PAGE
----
Triple antithrombotic therapy in patients with atrial fibrillation undergoing coronary artery stenting: hovering among bleeding risk, thromboembolic events, and stent thrombosis
1 Interventional Cardiology, S. Maria Nuova Hospital; Viale Risorgimento, 80 - 42123 Reggio Emilia, Italy
2 Division of Cardiology & Cardiac Catheterization Laboratory, Maggiore HospitalLargo Nigrisoli, 2 – 40133, Bologna, Italy
3 Regional Agency for Health and Social Care, Viale Aldo Moro, 21 - 40127, Bologna, Italy
Thrombosis Journal 2012, 10:22 doi:10.1186/1477-9560-10-22Published: 18 October 2012
Dual antiplatelet treatment with aspirin and clopidogrel is the antithrombotic treatment recommended after an acute coronary syndrome and/or coronary artery stenting. The evidence for optimal antiplatelet therapy for patients, in whom long-term treatment oral anticoagulation is mandatory, is however scarce. To evaluate the safety and efficacy of the various antithrombotic strategies adopted in this population, we reviewed the available evidence on the management of patients receiving oral anticoagulation, such as a vitamin-k-antagonists, referred for coronary artery stenting.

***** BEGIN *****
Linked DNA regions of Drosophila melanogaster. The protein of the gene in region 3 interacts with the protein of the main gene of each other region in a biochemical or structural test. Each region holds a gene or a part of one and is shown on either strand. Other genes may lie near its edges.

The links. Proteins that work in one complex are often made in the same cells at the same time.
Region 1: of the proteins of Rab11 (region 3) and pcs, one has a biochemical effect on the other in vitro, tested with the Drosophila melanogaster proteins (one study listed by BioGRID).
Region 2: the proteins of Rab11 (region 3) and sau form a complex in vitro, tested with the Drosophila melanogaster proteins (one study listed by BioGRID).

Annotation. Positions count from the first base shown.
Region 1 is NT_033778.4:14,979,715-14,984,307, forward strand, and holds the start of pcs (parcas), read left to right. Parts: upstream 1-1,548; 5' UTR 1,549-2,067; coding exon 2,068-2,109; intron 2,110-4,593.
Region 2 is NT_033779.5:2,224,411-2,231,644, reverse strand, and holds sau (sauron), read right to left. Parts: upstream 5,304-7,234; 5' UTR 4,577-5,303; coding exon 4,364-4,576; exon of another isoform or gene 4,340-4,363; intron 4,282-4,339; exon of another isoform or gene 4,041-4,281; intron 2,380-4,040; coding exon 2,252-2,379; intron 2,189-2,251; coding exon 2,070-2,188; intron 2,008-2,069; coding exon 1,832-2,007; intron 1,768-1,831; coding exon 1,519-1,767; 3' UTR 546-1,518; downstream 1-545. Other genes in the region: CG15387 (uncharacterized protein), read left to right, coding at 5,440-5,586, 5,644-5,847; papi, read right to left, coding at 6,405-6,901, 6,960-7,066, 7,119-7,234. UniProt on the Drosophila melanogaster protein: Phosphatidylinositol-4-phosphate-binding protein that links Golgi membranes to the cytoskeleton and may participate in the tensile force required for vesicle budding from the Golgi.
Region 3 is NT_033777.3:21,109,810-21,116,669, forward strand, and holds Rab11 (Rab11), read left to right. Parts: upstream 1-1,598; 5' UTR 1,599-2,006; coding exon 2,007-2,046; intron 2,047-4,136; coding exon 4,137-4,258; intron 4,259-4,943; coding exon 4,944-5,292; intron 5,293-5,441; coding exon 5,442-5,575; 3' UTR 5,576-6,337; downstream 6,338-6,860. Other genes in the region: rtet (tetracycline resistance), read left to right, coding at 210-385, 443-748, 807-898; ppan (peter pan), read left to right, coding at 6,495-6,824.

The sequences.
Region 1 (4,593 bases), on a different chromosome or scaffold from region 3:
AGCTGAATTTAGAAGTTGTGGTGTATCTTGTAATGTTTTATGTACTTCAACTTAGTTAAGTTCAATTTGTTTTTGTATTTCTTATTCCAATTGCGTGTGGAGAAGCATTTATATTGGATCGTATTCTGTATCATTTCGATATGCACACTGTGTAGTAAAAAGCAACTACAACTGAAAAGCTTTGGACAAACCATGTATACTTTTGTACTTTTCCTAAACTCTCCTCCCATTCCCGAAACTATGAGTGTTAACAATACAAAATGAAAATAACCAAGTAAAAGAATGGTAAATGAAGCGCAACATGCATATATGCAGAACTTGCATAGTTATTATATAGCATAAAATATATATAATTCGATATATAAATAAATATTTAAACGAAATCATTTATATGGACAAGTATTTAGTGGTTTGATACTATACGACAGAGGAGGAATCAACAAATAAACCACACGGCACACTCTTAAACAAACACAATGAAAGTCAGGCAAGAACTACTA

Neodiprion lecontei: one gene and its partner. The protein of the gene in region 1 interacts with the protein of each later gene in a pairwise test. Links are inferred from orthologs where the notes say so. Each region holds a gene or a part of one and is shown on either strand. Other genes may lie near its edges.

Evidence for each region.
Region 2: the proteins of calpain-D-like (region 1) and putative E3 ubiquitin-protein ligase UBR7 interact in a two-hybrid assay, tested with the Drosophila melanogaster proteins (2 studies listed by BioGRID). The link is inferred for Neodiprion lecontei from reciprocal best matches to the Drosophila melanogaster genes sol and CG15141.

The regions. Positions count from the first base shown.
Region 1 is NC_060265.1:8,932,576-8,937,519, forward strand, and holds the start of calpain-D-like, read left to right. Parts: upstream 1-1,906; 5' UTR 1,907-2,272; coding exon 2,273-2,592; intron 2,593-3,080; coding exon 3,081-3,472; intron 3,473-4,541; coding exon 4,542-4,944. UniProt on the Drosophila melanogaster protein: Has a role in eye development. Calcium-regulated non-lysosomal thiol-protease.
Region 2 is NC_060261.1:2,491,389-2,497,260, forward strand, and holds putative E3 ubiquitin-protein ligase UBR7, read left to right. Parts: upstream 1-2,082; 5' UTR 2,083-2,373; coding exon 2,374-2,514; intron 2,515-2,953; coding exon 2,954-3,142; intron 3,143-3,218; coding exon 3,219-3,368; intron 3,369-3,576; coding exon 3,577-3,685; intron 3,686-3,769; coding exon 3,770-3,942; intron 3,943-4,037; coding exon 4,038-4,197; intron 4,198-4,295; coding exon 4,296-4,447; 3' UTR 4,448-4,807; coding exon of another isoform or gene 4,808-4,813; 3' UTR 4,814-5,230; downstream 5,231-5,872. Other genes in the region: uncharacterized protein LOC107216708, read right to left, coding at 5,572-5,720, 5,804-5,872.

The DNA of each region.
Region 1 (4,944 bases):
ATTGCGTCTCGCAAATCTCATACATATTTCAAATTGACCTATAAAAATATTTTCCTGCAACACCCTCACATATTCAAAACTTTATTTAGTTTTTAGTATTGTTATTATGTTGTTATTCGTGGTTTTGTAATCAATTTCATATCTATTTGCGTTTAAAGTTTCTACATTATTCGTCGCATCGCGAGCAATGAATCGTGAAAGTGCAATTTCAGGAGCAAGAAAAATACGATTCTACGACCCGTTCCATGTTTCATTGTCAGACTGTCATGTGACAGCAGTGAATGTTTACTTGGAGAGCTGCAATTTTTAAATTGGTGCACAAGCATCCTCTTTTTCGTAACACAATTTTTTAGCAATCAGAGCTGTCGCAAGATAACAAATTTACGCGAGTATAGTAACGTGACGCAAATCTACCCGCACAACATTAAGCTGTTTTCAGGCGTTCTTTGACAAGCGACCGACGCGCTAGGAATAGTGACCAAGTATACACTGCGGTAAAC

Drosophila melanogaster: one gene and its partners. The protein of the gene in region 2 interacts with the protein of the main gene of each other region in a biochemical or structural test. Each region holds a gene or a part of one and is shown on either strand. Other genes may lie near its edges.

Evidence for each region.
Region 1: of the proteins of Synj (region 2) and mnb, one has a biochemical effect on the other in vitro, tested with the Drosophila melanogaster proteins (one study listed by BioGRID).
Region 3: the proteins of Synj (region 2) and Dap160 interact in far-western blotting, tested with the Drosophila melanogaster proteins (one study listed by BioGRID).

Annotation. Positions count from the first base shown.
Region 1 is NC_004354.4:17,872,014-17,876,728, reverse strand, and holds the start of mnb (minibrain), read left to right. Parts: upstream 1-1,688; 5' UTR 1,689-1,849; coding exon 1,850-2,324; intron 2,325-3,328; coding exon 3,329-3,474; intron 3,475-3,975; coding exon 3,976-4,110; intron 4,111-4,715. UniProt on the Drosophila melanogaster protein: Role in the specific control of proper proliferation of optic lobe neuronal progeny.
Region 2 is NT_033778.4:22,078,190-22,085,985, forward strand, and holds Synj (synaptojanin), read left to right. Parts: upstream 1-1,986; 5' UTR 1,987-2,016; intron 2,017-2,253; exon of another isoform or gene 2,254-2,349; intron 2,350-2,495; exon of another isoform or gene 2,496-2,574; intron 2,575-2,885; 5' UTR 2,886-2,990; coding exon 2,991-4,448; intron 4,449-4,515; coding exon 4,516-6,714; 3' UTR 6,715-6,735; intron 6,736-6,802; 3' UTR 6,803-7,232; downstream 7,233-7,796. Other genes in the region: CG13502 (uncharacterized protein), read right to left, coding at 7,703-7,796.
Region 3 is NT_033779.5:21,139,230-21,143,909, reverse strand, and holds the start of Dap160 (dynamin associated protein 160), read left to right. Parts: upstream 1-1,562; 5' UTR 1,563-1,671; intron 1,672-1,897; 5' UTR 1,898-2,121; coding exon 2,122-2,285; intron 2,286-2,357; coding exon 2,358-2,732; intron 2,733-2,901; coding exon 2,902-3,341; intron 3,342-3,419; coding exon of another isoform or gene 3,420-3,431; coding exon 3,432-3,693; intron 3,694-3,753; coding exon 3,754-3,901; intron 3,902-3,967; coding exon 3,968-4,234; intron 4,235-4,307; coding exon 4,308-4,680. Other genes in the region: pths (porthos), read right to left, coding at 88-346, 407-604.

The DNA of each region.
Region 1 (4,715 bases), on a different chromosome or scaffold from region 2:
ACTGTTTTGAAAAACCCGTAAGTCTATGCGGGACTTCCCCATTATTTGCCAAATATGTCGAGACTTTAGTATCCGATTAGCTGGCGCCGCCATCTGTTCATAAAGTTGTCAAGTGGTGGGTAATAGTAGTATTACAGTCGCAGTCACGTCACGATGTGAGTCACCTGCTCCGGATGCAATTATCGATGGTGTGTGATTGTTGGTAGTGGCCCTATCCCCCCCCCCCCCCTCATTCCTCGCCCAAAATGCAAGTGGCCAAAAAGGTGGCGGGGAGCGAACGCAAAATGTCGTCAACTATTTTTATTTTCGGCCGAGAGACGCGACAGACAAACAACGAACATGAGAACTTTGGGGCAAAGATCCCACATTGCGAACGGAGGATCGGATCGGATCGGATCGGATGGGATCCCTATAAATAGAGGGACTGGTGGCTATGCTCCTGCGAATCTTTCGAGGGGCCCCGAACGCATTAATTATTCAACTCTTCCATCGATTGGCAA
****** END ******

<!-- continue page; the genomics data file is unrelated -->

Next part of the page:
Atrial fibrillation is the most frequent indication for oral anticoagulation. The need of starting antiplatelet therapy in this clinical scenario raises concerns about the combination to choose: triple therapy with warfarin, aspirin, and a thienopyridine being the most frequent and advised. The safety of this regimen appeared suboptimal because of an increased risk in hemorrhagic complications. On the other hand, the combination of oral anticoagulation and an antiplatelet agent is suboptimal in preventing thromboembolic events and stent thrombosis; dual antiplatelet therapy may be considered only when a high hemorrhagic risk and low thromboembolic risk are perceived. Indeed, the need for prolonged multiple-drug antithrombotic therapy increases the bleeding risks when drug eluting stents are used.
Since current evidence derives mainly from small, single-center and retrospective studies, large-scale prospective multicenter studies are urgently needed.